President Barack Obama’s former National Economic Council director, Larry Summers, says the economic advice being given to President-elect Donald Trump is “beyond voodoo economics” and is equal to “creationism.”
Summers’ criticism is aimed at the policy paper written by UC Irvine professor Peter Navarro and international investor Wilbur Ross, in which they favor “tax cuts, reduced regulation, lower energy costs, and eliminating America’s chronic trade deficit.”
Summers, who is also the former Secretary of the Treasury under President Bill Clinton, and the immediate past president of Harvard University, is the son of Wharton Business School (Trump’s alma mater) economists Robert Summers and Anita Arrow Summers. His uncles, Paul Samuelson and Kenneth Arrow, each won the Nobel Prize in Economics. Samuelson’s 1961 book Foundations of Economic Analysis became the dominant textbook for first -ear college study of economics for three decades. But Samuelson erroneously wrote that although the GDP of the Soviet Union was about half that of the United States, the Soviets would pass the U.S. in GDP as early as 1984 and no later than 1997, because in Samuelson’s two-dimensional “production possibility set” graphs, centrally planned economies maximize efficient resource use to grow faster.
Summers followed in the family business by earning a Ph.D. from Harvard and teaching economics for a decade. He became the Chief Economist at the World Bank from 1991 to 1993, just in time to experience the economic implosion of the centrally-planned, poverty-stricken Soviet Union, and then to help facilitate the economic centralization of the European Union.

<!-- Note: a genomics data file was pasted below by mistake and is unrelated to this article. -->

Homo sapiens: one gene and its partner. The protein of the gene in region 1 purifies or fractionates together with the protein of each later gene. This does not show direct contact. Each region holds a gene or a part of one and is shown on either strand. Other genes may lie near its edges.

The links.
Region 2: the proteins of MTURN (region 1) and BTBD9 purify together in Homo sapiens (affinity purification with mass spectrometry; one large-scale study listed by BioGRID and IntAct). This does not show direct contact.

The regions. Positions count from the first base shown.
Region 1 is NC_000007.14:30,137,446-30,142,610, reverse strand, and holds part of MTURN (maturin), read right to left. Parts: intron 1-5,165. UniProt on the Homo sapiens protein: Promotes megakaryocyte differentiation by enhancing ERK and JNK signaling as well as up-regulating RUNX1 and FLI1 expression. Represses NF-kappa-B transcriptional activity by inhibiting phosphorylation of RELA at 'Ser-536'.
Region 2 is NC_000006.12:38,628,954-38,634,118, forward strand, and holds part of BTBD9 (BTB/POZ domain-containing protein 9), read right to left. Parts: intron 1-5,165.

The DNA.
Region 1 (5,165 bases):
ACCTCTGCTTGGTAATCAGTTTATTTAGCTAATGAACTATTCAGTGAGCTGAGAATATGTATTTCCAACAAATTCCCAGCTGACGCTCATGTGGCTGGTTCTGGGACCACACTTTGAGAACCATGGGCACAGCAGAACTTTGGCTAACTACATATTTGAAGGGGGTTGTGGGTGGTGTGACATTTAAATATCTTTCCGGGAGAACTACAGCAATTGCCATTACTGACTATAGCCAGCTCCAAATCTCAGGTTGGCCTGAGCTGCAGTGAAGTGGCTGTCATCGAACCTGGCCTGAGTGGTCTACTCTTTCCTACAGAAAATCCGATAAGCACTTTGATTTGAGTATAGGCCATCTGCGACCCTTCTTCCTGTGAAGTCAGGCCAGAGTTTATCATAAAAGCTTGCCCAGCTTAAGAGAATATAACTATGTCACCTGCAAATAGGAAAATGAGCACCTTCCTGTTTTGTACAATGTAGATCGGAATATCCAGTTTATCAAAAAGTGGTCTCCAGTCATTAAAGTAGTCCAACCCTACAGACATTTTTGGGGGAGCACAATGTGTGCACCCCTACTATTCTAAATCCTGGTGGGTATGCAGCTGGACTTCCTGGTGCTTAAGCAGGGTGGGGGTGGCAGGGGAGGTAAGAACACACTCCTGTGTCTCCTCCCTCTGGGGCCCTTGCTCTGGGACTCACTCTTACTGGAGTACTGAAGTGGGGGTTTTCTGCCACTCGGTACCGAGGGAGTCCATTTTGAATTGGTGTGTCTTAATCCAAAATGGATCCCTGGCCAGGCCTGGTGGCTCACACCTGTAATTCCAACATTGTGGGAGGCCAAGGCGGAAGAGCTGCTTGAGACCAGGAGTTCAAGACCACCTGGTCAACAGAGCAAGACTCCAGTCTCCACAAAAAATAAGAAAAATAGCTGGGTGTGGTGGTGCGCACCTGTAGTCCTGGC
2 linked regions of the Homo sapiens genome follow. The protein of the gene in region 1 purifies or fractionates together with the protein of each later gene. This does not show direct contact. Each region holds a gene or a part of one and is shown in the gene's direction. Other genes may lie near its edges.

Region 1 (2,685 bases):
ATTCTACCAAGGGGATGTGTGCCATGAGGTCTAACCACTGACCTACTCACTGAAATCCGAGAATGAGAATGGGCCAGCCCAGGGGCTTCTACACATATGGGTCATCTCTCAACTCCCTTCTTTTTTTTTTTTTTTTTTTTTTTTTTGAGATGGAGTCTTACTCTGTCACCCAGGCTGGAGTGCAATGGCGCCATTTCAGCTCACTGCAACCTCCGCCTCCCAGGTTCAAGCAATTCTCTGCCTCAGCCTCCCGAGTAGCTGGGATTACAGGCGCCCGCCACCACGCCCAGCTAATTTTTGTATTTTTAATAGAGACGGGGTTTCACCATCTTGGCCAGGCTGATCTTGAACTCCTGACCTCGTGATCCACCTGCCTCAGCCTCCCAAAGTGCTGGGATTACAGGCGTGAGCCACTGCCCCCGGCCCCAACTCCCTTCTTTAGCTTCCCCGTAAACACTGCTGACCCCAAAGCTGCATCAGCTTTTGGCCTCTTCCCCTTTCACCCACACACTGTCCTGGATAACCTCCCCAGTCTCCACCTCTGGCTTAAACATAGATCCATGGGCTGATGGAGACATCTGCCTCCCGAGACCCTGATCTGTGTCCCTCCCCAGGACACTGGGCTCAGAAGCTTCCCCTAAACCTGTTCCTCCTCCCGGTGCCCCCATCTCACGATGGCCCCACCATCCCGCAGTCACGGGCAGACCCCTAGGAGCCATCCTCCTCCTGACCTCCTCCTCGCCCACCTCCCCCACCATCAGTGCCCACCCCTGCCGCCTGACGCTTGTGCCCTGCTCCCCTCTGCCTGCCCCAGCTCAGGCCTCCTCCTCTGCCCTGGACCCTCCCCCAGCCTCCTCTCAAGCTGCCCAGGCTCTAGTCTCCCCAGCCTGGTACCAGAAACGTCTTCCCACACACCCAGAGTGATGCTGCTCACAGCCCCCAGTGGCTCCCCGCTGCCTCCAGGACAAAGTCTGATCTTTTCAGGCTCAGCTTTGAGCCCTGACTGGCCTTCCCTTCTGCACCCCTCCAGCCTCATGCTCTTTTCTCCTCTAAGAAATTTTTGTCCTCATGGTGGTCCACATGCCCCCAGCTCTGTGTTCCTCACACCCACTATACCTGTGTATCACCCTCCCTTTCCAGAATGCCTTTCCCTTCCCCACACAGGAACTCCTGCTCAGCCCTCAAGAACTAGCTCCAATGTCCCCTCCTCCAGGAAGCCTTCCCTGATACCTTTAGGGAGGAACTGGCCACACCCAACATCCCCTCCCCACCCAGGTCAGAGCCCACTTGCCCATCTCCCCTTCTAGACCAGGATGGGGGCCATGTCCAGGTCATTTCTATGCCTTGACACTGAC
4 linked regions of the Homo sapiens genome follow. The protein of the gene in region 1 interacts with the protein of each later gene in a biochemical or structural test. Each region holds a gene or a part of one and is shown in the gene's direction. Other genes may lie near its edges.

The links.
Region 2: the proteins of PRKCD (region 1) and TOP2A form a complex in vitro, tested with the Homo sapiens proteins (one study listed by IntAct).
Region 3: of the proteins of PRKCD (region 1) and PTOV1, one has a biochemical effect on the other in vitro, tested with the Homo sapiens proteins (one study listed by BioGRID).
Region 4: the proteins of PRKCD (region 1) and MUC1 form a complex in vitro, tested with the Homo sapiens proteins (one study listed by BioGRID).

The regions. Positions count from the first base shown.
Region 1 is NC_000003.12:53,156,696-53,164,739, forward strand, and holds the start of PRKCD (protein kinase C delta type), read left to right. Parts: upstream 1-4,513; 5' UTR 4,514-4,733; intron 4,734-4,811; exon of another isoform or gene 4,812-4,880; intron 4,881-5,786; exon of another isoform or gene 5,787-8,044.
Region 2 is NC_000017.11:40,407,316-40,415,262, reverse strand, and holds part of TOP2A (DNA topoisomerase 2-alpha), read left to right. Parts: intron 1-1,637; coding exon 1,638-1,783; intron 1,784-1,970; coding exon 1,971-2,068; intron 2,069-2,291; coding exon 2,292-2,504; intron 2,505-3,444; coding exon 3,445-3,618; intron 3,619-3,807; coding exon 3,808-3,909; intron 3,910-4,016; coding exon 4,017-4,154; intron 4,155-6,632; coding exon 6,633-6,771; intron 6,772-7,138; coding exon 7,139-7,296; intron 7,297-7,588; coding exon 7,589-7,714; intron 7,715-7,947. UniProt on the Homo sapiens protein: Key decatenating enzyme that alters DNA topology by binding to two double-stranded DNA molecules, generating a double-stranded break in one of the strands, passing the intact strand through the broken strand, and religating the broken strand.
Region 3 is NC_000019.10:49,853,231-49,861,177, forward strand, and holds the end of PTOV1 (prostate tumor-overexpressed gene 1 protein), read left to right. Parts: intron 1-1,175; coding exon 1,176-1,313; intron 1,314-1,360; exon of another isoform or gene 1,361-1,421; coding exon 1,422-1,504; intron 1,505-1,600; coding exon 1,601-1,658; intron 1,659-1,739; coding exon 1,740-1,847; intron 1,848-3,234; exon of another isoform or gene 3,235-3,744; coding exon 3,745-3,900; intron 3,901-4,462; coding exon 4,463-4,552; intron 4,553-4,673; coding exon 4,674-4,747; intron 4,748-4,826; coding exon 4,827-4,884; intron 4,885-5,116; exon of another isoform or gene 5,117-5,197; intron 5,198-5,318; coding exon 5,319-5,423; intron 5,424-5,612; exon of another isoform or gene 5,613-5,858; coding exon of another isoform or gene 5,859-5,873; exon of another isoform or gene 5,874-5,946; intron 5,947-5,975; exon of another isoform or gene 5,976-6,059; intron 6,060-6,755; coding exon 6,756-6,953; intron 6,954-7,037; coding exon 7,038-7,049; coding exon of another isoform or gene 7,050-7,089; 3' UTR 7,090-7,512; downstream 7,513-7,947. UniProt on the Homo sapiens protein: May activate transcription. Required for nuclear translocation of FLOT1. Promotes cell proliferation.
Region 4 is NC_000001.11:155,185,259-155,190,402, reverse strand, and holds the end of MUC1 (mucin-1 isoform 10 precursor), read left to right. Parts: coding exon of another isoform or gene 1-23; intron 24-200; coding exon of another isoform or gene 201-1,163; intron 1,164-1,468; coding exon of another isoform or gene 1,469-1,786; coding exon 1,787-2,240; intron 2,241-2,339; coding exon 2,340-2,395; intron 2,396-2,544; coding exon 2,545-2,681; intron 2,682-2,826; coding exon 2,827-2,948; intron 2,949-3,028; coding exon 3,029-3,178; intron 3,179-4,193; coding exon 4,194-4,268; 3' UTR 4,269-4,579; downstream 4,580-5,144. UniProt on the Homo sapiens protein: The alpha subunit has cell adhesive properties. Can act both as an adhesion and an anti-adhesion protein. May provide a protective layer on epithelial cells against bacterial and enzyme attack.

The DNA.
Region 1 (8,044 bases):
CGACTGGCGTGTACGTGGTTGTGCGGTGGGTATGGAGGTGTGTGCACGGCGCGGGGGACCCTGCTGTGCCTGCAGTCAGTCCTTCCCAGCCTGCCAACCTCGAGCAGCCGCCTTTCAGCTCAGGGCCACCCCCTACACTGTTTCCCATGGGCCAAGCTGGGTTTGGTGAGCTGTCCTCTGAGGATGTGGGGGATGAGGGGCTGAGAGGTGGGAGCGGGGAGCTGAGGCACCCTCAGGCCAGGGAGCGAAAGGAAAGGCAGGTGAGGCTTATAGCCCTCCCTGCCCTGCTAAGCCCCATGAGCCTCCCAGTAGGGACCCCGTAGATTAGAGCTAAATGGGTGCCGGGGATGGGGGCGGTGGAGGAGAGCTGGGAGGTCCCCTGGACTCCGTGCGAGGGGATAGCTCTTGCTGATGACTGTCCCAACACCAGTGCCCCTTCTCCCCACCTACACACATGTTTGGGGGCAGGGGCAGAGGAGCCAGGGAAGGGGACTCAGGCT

Summers joined the Clinton administration in 1993, where he backed the North American Free Trade Agreement (NAFTA) and granting China “Most Favored Nation” status. At Treasury, he was influential in promoting international financialization through the repeal of the Glass-Steagall Act prohibitions on taxpayer guaranteed commercial banks being directly involved in the lucrative securities industry.
Serving as president of Harvard from 2001 to 2005, Summers found himself in hot water for having the temerity to question the research of “democratic socialist” professor Cornel West; and then he was fired for considering that one reason there were so many more men than women in top science and engineering positions might have been a “different availability of aptitude at the high end” between the sexes.
Summers reinvented himself three years later in the Obama administration, where he oversaw the “weakest economic recovery since WW II.” Summers was a key decision-maker in designing the administration’s response to the Great Recession, which included “supporting every bailout of financial firms”; a “shovel-ready jobs” stimulus program; the Dodd-Frank regulations; and extending the U.S. balance sheet to stabilize the European monetary system.
It is “voodoo” to Summers that President Trump will have more power than when President Reagan sought to shrink government economic power by “starving the beast.” And thanks to former Democratic Sen. Harry Reid’s nuclear option blowing away the Senate filibuster rule, Trump likely will confirm all his appointees.
It should not be surprising that Summers feels like he and his allies are being sidelined as he watches Navarro and Ross sweep into the “dustbin of history” the economic centralization policies that Summers and his family championed over the last 75 years.